Because of the coronavirus, millions of Americans are struggling to pay their bills. Some may be seeking debt settlement or loan modification programs that change the terms of their repayment plans.
Unfortunately, if lenders forgive any portion of your debt, you could face a very unpleasant surprise: You may owe taxes on the forgiven amount.
A big tax bill could follow debt forgiveness
As the IRS explains, when you are legally obligated to repay money to a creditor, you have a debt in the eyes of the law. Under certain circumstances, however, lenders may cancel your debt. This can happen if:
- The debt is forgiven.
- The lender accepts less than full payment for the debt and discharges the remainder of the debt (classifies it as paid in full and stops trying to collect).
- The creditor gives up on collecting.
- Your mortgage is modified.
Cancellation of debt is a taxable event unless you fall within a limited exception: The debt is canceled because of a gift or inheritance, you qualify for specific types of student loan cancellation, the debt would be deductible if it was paid, the debt reduction is a purchase-price reduction a property seller provides to a buyer, or the debt was a student loan discharged due to death or permanent total disability. Another exception is when your home mortgage was reduced under the Home Affordable Modification Program (HAMP).
When your debt is canceled and you no longer owe money you were previously obligated to pay, you’ll receive a 1099-C form from your lender showing both the date your debt was canceled and the amount of debt that you no longer owe. You must report any canceled debts on your 1040 forms and will be taxed at your ordinary income tax rate on the forgiven amount.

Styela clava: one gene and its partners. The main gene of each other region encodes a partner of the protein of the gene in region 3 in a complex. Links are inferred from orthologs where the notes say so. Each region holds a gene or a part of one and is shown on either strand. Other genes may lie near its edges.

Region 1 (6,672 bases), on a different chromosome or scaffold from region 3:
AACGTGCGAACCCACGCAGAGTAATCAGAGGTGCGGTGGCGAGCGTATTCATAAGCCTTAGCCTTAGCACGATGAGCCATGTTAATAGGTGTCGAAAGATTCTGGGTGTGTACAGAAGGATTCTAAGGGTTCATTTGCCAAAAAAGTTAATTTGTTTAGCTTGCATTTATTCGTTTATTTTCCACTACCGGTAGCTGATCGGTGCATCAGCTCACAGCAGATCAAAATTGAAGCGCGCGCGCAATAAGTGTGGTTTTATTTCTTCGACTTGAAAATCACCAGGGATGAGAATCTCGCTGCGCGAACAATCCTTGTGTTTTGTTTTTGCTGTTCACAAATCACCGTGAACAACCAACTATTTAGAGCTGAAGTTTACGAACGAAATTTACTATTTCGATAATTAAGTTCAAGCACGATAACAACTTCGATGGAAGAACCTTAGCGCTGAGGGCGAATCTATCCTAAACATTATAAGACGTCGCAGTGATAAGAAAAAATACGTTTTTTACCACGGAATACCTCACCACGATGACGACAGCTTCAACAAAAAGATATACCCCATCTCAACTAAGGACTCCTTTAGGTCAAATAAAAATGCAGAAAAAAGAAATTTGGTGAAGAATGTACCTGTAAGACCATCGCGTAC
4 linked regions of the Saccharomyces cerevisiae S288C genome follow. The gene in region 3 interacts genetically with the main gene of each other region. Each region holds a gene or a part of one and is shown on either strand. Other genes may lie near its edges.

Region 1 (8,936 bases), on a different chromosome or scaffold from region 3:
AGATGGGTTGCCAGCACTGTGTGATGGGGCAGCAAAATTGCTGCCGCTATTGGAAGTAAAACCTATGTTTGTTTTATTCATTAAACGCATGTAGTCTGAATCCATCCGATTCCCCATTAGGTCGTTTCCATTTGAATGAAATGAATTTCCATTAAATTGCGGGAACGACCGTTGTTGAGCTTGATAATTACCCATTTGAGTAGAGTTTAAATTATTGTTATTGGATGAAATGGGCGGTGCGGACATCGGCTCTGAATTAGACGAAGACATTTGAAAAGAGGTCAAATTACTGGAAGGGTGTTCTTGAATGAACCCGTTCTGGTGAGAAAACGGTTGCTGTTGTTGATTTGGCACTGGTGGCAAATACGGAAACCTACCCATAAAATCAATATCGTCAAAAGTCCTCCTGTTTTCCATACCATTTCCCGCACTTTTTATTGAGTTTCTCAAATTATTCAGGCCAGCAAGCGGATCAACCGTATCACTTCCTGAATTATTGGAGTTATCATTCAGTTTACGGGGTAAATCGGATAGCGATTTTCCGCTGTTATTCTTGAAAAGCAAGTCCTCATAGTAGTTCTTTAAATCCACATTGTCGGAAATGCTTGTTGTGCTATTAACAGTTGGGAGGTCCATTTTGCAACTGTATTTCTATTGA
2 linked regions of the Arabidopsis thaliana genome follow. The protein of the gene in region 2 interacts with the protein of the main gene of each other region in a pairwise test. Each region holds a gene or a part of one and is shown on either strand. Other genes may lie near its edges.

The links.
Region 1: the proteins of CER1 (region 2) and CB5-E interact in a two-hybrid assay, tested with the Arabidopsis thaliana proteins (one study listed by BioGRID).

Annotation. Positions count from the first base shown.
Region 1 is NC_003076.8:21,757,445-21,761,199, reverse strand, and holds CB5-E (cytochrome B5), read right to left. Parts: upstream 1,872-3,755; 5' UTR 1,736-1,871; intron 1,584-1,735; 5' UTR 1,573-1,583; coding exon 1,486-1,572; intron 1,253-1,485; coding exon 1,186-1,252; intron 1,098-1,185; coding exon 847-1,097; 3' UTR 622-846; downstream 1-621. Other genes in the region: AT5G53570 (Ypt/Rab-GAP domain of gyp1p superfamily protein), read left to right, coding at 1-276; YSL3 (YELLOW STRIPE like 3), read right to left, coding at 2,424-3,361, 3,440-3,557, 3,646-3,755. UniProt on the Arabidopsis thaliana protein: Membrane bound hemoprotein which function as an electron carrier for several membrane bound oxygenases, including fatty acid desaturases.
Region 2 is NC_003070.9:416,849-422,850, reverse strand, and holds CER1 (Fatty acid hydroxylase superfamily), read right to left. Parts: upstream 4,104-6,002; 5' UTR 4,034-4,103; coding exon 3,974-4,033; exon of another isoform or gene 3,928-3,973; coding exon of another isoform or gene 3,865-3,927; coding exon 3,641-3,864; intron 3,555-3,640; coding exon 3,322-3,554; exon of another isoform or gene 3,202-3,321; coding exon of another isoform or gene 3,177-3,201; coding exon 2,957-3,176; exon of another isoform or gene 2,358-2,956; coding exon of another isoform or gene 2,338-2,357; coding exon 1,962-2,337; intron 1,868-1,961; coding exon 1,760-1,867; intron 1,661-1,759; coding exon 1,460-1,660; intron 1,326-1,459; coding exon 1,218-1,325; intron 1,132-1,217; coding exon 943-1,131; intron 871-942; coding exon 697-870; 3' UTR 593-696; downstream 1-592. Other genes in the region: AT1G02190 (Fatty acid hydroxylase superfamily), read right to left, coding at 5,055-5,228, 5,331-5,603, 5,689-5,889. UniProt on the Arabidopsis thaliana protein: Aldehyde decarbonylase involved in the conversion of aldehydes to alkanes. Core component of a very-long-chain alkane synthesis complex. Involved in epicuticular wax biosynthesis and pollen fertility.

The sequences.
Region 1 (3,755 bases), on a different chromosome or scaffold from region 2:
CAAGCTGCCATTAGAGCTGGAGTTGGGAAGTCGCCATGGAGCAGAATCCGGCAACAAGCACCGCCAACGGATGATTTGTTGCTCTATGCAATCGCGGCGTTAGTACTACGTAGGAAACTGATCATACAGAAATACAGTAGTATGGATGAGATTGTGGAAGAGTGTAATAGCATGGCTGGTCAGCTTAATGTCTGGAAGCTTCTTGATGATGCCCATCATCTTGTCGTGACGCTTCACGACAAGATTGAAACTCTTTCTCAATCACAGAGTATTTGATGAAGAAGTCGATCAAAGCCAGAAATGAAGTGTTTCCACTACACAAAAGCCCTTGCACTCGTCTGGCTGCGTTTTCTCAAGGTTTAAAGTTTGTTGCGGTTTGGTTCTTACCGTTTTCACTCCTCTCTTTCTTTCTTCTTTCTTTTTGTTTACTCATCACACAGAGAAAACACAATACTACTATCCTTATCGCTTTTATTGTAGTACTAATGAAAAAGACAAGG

This can be a huge burden for those already facing serious financial struggles that necessitated the debt cancellation in the first place. That is especially true if you have a substantial amount of debt forgiven since it could potentially result in a change in your tax bracket or the loss of eligibility for certain means-tested deductions that are subject to income limits.
The IRS has taken action to change the rules in the past and ensure canceled debt does not count as income you’re taxed on — for example, when it allowed struggling homeowners to avoid tax if part of their debt was forgiven under HAMP. With COVID-19 causing an unprecedented economic crisis as well as a recession, it’s possible the agency could do the same for debts forgiven during the pandemic.
But there has been no sign yet that this has occurred or will occur, so anyone who has any debt forgiven needs to begin preparing now to pay taxes due on the discharged amount. Otherwise, you could be subject to a nasty surprise come tax day when your bill to the IRS is much higher and you can’t pay what you owe.
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